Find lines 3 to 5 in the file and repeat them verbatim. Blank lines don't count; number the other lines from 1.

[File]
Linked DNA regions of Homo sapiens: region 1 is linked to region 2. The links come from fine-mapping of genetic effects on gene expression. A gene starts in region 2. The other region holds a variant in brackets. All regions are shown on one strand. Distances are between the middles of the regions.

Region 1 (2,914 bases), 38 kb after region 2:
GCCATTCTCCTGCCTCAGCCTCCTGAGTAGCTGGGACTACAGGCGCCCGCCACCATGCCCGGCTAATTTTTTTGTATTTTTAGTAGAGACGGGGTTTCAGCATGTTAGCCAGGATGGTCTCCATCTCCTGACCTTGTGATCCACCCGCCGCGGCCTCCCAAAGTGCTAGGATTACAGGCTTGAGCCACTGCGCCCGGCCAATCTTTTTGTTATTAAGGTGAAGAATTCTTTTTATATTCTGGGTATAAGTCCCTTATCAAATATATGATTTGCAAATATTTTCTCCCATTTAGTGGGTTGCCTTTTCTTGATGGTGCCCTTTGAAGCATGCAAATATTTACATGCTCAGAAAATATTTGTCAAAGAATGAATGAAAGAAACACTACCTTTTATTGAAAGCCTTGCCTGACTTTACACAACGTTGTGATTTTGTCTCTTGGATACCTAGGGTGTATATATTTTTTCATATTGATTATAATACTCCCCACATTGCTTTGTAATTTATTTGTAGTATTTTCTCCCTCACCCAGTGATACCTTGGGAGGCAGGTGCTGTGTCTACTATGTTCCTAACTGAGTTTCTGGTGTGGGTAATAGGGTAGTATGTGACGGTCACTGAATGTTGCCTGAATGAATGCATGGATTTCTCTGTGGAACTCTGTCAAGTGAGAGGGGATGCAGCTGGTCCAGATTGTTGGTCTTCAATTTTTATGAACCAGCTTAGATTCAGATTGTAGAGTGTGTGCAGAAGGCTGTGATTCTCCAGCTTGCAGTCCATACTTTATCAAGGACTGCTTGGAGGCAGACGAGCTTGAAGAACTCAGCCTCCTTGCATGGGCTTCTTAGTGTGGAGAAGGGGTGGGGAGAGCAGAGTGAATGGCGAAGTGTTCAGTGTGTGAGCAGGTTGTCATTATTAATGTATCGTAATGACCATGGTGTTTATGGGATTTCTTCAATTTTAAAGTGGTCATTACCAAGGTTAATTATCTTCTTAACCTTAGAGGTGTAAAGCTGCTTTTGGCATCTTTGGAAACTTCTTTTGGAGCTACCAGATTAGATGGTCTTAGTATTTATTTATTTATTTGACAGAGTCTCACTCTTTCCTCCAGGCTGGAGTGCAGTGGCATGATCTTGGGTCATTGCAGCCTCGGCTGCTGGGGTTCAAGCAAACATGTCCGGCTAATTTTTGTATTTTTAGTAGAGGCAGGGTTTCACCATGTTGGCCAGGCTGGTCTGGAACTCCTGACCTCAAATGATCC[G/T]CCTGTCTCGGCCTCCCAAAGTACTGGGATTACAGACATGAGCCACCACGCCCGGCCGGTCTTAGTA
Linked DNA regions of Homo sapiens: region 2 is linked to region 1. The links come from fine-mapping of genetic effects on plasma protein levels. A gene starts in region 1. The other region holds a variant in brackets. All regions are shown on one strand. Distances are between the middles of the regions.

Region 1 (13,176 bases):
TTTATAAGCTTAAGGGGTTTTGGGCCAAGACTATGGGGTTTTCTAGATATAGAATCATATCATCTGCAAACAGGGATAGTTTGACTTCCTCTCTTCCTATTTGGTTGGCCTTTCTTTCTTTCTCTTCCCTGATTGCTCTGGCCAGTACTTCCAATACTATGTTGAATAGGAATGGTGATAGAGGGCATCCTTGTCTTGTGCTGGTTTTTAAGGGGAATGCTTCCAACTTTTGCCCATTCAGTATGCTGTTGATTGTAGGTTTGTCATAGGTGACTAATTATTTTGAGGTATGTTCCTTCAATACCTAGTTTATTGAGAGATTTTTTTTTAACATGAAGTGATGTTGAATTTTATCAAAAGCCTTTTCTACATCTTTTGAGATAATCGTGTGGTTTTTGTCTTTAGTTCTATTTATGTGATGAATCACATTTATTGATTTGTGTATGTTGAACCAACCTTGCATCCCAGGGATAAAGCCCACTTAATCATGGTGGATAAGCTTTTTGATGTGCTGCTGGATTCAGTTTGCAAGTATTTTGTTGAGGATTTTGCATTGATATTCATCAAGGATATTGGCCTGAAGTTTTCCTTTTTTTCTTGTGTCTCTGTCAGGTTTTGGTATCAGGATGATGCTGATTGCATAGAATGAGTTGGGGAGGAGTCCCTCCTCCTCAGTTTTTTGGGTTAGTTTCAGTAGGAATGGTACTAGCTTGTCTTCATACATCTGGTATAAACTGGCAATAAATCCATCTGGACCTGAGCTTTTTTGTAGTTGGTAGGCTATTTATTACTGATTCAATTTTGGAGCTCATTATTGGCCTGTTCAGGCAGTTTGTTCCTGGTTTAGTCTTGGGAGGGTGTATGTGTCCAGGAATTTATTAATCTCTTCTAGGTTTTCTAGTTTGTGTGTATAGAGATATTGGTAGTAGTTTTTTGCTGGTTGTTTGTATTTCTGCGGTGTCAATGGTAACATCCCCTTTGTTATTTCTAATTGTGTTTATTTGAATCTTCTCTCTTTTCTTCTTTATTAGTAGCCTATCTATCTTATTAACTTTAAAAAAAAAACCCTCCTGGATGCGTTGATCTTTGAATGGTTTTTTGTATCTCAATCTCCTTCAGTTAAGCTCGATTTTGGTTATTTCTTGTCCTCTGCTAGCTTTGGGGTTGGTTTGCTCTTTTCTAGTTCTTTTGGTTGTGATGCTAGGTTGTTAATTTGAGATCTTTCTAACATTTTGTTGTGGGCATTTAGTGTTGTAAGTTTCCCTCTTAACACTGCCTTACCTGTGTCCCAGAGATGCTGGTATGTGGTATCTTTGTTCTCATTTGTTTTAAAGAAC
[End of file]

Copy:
GCCATTCTCCTGCCTCAGCCTCCTGAGTAGCTGGGACTACAGGCGCCCGCCACCATGCCCGGCTAATTTTTTTGTATTTTTAGTAGAGACGGGGTTTCAGCATGTTAGCCAGGATGGTCTCCATCTCCTGACCTTGTGATCCACCCGCCGCGGCCTCCCAAAGTGCTAGGATTACAGGCTTGAGCCACTGCGCCCGGCCAATCTTTTTGTTATTAAGGTGAAGAATTCTTTTTATATTCTGGGTATAAGTCCCTTATCAAATATATGATTTGCAAATATTTTCTCCCATTTAGTGGGTTGCCTTTTCTTGATGGTGCCCTTTGAAGCATGCAAATATTTACATGCTCAGAAAATATTTGTCAAAGAATGAATGAAAGAAACACTACCTTTTATTGAAAGCCTTGCCTGACTTTACACAACGTTGTGATTTTGTCTCTTGGATACCTAGGGTGTATATATTTTTTCATATTGATTATAATACTCCCCACATTGCTTTGTAATTTATTTGTAGTATTTTCTCCCTCACCCAGTGATACCTTGGGAGGCAGGTGCTGTGTCTACTATGTTCCTAACTGAGTTTCTGGTGTGGGTAATAGGGTAGTATGTGACGGTCACTGAATGTTGCCTGAATGAATGCATGGATTTCTCTGTGGAACTCTGTCAAGTGAGAGGGGATGCAGCTGGTCCAGATTGTTGGTCTTCAATTTTTATGAACCAGCTTAGATTCAGATTGTAGAGTGTGTGCAGAAGGCTGTGATTCTCCAGCTTGCAGTCCATACTTTATCAAGGACTGCTTGGAGGCAGACGAGCTTGAAGAACTCAGCCTCCTTGCATGGGCTTCTTAGTGTGGAGAAGGGGTGGGGAGAGCAGAGTGAATGGCGAAGTGTTCAGTGTGTGAGCAGGTTGTCATTATTAATGTATCGTAATGACCATGGTGTTTATGGGATTTCTTCAATTTTAAAGTGGTCATTACCAAGGTTAATTATCTTCTTAACCTTAGAGGTGTAAAGCTGCTTTTGGCATCTTTGGAAACTTCTTTTGGAGCTACCAGATTAGATGGTCTTAGTATTTATTTATTTATTTGACAGAGTCTCACTCTTTCCTCCAGGCTGGAGTGCAGTGGCATGATCTTGGGTCATTGCAGCCTCGGCTGCTGGGGTTCAAGCAAACATGTCCGGCTAATTTTTGTATTTTTAGTAGAGGCAGGGTTTCACCATGTTGGCCAGGCTGGTCTGGAACTCCTGACCTCAAATGATCC[G/T]CCTGTCTCGGCCTCCCAAAGTACTGGGATTACAGACATGAGCCACCACGCCCGGCCGGTCTTAGTA
Linked DNA regions of Homo sapiens: region 2 is linked to region 1. The links come from fine-mapping of genetic effects on plasma protein levels. A gene starts in region 1. The other region holds a variant in brackets. All regions are shown on one strand. Distances are between the middles of the regions.

Region 1 (13,176 bases):